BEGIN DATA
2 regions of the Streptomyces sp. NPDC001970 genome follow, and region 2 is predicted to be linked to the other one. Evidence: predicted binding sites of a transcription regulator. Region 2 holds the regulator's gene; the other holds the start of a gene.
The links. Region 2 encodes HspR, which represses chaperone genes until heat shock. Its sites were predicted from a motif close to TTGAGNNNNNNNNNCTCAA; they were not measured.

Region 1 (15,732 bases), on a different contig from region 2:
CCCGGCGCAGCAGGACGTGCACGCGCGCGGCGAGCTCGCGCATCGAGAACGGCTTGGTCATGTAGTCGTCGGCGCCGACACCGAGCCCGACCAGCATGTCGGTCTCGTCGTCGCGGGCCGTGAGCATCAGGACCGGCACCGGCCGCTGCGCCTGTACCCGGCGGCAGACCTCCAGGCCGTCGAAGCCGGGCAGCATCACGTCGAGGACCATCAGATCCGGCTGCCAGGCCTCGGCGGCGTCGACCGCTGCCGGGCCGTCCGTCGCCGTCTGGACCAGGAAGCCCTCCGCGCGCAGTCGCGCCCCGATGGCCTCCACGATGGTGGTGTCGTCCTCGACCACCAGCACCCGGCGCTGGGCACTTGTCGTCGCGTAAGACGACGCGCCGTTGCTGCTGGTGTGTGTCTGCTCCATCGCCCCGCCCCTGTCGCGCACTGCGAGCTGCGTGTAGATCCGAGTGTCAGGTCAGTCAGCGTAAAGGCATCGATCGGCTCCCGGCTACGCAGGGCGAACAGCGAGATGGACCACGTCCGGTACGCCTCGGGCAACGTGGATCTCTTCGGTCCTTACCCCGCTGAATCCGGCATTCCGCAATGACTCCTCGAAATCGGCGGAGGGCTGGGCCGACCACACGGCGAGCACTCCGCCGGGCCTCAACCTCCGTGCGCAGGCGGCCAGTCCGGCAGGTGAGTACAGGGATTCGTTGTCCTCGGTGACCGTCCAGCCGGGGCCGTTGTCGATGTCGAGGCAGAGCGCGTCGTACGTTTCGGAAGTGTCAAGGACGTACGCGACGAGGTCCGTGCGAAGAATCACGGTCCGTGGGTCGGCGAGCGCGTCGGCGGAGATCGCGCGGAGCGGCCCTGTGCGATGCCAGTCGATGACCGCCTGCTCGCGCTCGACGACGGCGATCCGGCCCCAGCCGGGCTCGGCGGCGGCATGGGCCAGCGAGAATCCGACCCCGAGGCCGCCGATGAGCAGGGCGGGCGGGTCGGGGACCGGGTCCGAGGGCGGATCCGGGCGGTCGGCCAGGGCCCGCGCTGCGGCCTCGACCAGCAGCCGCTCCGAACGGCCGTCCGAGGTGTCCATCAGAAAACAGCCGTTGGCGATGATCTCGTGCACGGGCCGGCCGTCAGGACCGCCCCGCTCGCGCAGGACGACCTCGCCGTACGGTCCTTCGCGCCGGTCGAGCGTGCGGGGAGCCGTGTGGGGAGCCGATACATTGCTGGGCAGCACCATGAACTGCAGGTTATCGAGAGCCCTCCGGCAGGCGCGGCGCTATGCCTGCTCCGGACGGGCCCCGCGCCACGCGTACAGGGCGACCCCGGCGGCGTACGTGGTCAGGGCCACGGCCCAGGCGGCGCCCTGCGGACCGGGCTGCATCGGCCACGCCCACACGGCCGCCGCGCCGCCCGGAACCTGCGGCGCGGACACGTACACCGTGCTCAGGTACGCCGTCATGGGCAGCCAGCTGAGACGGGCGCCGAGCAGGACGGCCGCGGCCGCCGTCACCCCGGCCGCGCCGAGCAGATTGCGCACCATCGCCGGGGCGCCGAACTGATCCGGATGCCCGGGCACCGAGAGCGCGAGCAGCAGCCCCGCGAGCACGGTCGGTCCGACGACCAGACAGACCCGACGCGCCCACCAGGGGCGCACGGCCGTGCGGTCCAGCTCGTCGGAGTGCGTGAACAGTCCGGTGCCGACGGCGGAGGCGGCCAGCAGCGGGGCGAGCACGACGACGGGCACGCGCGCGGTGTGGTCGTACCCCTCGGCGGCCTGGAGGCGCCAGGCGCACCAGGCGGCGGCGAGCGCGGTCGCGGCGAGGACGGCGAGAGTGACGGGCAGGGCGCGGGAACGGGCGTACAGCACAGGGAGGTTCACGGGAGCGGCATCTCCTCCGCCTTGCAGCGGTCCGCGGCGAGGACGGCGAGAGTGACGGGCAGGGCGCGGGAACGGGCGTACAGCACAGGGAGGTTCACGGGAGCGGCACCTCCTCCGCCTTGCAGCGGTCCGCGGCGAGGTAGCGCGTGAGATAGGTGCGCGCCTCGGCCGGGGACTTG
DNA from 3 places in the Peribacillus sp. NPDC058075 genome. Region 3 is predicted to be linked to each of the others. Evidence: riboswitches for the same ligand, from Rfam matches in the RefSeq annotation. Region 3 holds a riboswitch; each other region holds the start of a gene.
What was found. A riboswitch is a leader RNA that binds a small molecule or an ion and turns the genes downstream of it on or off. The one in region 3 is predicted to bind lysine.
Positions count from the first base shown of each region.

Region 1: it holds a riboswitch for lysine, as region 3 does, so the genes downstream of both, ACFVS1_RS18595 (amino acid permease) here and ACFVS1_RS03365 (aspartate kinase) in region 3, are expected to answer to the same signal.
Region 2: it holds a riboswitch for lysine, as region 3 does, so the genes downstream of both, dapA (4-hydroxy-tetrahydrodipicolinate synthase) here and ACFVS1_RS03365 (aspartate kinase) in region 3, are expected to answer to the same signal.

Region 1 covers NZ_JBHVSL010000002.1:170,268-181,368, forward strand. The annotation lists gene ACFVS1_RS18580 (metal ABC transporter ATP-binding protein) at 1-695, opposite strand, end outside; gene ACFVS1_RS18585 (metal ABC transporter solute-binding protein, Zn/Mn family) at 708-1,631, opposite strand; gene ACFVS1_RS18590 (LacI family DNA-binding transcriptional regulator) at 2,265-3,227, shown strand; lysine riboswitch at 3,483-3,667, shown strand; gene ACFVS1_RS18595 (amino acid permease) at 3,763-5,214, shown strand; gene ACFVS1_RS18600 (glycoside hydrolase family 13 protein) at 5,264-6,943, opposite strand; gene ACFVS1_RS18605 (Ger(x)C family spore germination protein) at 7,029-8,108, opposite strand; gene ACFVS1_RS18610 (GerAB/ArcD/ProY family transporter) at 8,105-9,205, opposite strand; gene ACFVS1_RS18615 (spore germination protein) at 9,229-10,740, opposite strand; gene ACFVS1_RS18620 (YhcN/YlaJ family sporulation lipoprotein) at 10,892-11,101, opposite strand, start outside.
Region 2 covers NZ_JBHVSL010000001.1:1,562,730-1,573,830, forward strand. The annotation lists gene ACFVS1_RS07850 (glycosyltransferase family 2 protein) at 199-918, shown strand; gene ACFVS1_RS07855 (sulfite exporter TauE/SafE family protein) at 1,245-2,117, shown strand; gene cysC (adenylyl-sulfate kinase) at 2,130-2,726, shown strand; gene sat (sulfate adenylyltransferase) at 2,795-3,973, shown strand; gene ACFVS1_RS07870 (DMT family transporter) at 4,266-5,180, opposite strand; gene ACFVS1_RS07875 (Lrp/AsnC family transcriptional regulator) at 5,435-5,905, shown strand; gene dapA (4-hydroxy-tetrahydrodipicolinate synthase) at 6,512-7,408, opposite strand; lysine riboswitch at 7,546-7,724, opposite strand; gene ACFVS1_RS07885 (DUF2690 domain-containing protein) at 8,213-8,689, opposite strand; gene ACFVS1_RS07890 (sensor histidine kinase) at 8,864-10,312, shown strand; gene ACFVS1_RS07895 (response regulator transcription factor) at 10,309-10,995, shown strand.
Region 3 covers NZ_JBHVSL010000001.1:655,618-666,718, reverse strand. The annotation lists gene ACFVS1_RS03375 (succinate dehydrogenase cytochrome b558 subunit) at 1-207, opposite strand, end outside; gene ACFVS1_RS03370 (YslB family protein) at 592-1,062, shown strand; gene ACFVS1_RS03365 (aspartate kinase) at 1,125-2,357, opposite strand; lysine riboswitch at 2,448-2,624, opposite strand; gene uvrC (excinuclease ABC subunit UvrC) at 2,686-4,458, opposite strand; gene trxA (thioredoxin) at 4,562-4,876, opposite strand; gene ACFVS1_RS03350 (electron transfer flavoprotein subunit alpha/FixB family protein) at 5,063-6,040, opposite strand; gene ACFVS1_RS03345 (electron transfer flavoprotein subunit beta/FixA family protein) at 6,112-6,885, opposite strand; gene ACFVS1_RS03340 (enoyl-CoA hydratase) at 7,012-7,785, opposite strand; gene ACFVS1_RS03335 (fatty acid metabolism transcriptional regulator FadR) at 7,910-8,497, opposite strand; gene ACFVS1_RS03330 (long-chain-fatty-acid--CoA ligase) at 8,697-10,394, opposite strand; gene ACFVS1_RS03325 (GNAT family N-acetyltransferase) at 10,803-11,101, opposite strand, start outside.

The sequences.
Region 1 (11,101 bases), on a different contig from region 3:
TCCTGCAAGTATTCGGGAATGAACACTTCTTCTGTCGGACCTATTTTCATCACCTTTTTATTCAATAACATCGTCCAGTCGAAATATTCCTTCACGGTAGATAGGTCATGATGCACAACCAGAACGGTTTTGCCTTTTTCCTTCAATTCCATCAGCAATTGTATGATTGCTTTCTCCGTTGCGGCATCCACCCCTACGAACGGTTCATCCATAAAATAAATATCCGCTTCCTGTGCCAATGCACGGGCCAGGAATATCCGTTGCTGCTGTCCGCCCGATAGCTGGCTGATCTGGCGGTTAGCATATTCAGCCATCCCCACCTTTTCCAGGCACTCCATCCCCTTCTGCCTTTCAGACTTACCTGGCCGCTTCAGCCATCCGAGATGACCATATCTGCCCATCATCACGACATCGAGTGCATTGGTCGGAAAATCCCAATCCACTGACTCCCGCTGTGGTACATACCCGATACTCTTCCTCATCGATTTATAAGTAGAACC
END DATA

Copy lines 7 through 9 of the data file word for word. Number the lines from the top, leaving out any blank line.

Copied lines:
Positions count from the first base shown of each region.

Region 1: it holds a riboswitch for lysine, as region 3 does, so the genes downstream of both, ACFVS1_RS18595 (amino acid permease) here and ACFVS1_RS03365 (aspartate kinase) in region 3, are expected to answer to the same signal.
Region 2: it holds a riboswitch for lysine, as region 3 does, so the genes downstream of both, dapA (4-hydroxy-tetrahydrodipicolinate synthase) here and ACFVS1_RS03365 (aspartate kinase) in region 3, are expected to answer to the same signal.